On increasing the ability of countries to report on emissions, UN Climate Change 2017 activities included: training programmes for review experts on greenhouse gas (GHG) inventories and on biennial reports (BRs) and national communications (NCs); a handbook for measurement, reporting and verification (MRV); and regional training sessions and expos to help national experts prepare and finance national adaptation plans (NAPs), and align them with the SDGs.

However, the Devdiscourse news reported earlier this week that the Climate change fund for developing countries fell short, nearly by half. The reports presented by Oxfam says that the Paris agreement on climate change which set a target of providing USD 100 billion a year.

In the 2015 Paris Agreement on climate change, the developed countries promised to help poor countries to tackle greenhouse gas emission and deal with the climate change.

“The Paris Agreement on Climate Change which set a target of providing USD 100 billion a year to the developing nations by 2020, is falling short by nearly half the amount as in 2015-16 the figure stood about USD 48 billion,” the reports presented by Oxfam indicated.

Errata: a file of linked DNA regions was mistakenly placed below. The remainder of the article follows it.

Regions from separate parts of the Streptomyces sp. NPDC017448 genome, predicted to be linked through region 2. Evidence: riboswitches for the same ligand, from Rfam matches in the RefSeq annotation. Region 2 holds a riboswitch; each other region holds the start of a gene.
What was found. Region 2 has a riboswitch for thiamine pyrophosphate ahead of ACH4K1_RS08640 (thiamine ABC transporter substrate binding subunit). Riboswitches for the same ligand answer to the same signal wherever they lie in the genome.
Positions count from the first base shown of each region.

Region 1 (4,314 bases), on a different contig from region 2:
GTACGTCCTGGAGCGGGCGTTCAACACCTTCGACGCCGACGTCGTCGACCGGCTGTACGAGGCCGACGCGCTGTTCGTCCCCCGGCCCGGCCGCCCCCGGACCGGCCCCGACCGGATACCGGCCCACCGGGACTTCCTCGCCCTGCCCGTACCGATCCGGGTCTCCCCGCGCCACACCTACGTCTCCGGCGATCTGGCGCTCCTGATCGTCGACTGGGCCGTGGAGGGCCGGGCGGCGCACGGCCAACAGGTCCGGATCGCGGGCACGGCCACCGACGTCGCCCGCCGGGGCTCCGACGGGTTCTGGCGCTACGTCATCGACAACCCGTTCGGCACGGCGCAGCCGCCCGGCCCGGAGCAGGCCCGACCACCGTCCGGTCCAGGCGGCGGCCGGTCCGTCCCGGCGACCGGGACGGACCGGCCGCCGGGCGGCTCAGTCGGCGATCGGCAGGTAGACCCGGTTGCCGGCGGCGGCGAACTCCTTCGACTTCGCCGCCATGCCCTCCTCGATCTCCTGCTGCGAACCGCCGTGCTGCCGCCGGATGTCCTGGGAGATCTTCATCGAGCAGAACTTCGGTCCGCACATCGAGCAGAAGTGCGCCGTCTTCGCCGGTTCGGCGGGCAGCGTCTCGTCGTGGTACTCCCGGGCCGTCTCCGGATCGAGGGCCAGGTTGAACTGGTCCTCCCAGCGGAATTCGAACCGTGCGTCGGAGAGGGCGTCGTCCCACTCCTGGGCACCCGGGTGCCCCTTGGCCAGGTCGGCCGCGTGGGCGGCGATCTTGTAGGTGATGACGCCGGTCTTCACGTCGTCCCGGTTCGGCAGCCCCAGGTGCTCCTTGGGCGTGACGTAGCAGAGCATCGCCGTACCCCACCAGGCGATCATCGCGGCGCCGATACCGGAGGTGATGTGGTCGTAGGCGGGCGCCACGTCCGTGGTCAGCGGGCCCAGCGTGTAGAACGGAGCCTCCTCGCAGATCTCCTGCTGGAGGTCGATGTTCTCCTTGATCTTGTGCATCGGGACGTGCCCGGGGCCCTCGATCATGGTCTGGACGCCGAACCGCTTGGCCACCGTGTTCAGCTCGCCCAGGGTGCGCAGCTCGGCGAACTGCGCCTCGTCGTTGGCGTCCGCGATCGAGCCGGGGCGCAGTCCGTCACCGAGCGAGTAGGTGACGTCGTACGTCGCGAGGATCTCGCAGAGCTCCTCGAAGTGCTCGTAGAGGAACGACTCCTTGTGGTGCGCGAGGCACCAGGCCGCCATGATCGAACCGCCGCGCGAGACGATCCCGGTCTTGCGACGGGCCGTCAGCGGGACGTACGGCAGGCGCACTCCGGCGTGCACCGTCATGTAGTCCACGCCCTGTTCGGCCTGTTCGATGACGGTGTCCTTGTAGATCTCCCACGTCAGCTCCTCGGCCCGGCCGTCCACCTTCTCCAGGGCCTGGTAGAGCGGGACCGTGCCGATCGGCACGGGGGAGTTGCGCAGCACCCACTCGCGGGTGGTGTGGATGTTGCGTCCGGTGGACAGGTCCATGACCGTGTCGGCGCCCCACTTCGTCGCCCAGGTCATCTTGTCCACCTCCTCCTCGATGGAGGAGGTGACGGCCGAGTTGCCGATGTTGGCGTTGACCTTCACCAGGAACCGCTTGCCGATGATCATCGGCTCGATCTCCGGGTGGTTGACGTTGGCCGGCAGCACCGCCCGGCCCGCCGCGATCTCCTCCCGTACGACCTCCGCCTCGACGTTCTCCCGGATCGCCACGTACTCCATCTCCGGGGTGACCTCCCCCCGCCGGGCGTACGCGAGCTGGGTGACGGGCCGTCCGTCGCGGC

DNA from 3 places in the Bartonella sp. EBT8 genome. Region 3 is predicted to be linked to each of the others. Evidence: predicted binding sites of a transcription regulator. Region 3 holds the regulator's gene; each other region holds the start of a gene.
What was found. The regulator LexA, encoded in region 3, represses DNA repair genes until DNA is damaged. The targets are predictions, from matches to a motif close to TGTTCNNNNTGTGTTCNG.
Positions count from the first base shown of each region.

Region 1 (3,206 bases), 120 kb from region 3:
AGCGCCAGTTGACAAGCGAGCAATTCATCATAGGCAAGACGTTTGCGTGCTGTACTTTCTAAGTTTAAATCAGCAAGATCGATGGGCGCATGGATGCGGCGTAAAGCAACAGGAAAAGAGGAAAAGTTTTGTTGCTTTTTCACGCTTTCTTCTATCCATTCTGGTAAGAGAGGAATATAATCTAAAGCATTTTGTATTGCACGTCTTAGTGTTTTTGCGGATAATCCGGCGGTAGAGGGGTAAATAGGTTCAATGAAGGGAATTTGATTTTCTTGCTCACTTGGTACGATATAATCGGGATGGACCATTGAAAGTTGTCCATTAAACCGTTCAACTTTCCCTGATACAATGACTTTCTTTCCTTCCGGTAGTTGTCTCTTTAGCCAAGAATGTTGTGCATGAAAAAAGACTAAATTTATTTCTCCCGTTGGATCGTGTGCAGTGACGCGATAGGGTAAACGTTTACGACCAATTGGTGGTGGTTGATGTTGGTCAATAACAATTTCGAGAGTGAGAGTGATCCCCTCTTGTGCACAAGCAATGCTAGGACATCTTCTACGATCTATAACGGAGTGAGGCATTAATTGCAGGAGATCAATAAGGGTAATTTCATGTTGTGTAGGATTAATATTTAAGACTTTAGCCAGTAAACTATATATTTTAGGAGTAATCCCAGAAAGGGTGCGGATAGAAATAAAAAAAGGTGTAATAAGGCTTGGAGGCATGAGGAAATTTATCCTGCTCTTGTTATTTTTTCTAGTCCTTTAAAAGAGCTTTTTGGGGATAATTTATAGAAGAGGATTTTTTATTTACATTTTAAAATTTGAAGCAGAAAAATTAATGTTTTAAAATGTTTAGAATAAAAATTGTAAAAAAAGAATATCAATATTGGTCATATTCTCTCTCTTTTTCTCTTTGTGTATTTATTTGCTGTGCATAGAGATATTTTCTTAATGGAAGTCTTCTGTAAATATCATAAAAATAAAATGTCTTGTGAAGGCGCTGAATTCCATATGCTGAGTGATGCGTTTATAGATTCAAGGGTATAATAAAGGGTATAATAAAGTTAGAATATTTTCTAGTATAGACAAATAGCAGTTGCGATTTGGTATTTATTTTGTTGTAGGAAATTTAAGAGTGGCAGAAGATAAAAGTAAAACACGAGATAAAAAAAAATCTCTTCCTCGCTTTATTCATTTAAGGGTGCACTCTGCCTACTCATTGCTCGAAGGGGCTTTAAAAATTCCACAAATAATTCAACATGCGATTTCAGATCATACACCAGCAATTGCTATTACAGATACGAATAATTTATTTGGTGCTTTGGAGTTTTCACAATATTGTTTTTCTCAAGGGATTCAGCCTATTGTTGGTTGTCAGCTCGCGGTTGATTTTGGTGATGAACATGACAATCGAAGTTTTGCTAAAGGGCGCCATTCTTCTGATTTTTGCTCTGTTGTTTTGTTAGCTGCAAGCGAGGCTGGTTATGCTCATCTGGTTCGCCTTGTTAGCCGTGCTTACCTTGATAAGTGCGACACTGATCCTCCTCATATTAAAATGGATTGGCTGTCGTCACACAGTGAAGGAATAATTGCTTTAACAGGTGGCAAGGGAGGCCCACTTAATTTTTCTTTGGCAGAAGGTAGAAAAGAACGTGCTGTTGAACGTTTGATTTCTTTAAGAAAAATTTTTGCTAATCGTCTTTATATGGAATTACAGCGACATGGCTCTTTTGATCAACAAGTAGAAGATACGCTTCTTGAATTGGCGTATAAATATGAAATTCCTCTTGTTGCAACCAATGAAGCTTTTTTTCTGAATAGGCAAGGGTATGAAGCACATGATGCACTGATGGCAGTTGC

While reporting on the finance of Climate Change announced by the donor countries, Oxfam found that only USD 16-USD 21 billion funds fell under the strict definition of climate finance, which was totally directed towards the reduction of greenhouse gas emission and towards the adaptation for climate change. The money flowing to the world’s poorest and most vulnerable countries to tackle climate change was “sadly inadequate” said Tracy Carty, a Senior Climate-Change Policy Adviser at Oxfam.

Climate finance is an important subject which needs more attention, while the rich countries say that when the contribution of the private sector is taken into account the amount generated are in line with the Paris Agreement, but Oxfam reports says that there is no common methodology to take account of the contributions.

The UN Framework Convention on Climate Change which will be held in Bonn, Germany, where the government delegates from all over the world will meet to discuss the implementation of 2015 Paris Agreement into practice. The world is keeping a close eye on the event which might bring reinforcement for the poor counties.